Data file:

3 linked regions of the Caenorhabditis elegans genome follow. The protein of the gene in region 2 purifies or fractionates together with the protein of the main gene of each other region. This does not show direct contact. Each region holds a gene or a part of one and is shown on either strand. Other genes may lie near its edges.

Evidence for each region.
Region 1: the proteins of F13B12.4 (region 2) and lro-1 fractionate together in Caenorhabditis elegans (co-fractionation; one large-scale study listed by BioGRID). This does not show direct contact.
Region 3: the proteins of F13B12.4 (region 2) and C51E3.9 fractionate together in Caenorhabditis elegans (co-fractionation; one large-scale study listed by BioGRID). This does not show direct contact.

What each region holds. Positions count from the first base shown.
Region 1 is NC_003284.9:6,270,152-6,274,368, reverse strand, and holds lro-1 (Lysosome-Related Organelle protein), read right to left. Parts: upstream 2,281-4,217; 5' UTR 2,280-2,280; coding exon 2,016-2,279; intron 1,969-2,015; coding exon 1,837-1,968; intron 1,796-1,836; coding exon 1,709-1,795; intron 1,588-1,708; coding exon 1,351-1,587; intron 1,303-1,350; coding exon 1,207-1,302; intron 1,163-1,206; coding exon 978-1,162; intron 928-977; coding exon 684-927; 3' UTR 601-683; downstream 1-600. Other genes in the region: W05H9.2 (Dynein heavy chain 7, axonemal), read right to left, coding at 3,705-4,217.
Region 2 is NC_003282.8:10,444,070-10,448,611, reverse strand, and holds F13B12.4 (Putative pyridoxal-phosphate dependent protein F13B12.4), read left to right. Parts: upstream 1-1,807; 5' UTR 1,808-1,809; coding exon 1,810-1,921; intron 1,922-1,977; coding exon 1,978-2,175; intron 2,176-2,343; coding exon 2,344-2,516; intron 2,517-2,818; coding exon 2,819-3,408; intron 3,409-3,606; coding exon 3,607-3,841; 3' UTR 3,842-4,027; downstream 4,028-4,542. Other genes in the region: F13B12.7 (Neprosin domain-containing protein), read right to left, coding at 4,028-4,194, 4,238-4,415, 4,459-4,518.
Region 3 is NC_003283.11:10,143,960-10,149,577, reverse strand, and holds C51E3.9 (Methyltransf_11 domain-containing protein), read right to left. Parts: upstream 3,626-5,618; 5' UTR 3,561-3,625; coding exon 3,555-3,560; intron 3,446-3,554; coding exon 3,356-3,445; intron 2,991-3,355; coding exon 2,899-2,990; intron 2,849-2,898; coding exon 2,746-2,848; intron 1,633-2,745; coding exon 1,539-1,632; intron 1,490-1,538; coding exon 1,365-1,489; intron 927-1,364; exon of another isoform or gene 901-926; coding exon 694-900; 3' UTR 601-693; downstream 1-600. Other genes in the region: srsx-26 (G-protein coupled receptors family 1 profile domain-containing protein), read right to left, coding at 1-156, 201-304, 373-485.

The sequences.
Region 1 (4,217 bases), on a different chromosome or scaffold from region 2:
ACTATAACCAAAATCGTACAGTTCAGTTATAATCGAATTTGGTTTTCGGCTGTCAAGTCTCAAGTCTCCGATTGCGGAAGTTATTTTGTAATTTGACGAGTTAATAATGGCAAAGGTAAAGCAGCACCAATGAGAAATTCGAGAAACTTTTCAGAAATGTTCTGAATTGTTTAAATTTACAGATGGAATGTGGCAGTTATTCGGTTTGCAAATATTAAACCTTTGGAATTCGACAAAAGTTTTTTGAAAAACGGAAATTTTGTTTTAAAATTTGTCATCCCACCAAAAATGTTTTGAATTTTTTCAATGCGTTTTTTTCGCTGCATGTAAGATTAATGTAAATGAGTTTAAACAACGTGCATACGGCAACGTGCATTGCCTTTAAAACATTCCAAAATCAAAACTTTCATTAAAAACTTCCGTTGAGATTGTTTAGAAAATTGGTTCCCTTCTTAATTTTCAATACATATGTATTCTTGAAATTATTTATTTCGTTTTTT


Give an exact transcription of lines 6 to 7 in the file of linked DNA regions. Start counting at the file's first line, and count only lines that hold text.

Region 1 is NC_003284.9:6,270,152-6,274,368, reverse strand, and holds lro-1 (Lysosome-Related Organelle protein), read right to left. Parts: upstream 2,281-4,217; 5' UTR 2,280-2,280; coding exon 2,016-2,279; intron 1,969-2,015; coding exon 1,837-1,968; intron 1,796-1,836; coding exon 1,709-1,795; intron 1,588-1,708; coding exon 1,351-1,587; intron 1,303-1,350; coding exon 1,207-1,302; intron 1,163-1,206; coding exon 978-1,162; intron 928-977; coding exon 684-927; 3' UTR 601-683; downstream 1-600. Other genes in the region: W05H9.2 (Dynein heavy chain 7, axonemal), read right to left, coding at 3,705-4,217.
Region 2 is NC_003282.8:10,444,070-10,448,611, reverse strand, and holds F13B12.4 (Putative pyridoxal-phosphate dependent protein F13B12.4), read left to right. Parts: upstream 1-1,807; 5' UTR 1,808-1,809; coding exon 1,810-1,921; intron 1,922-1,977; coding exon 1,978-2,175; intron 2,176-2,343; coding exon 2,344-2,516; intron 2,517-2,818; coding exon 2,819-3,408; intron 3,409-3,606; coding exon 3,607-3,841; 3' UTR 3,842-4,027; downstream 4,028-4,542. Other genes in the region: F13B12.7 (Neprosin domain-containing protein), read right to left, coding at 4,028-4,194, 4,238-4,415, 4,459-4,518.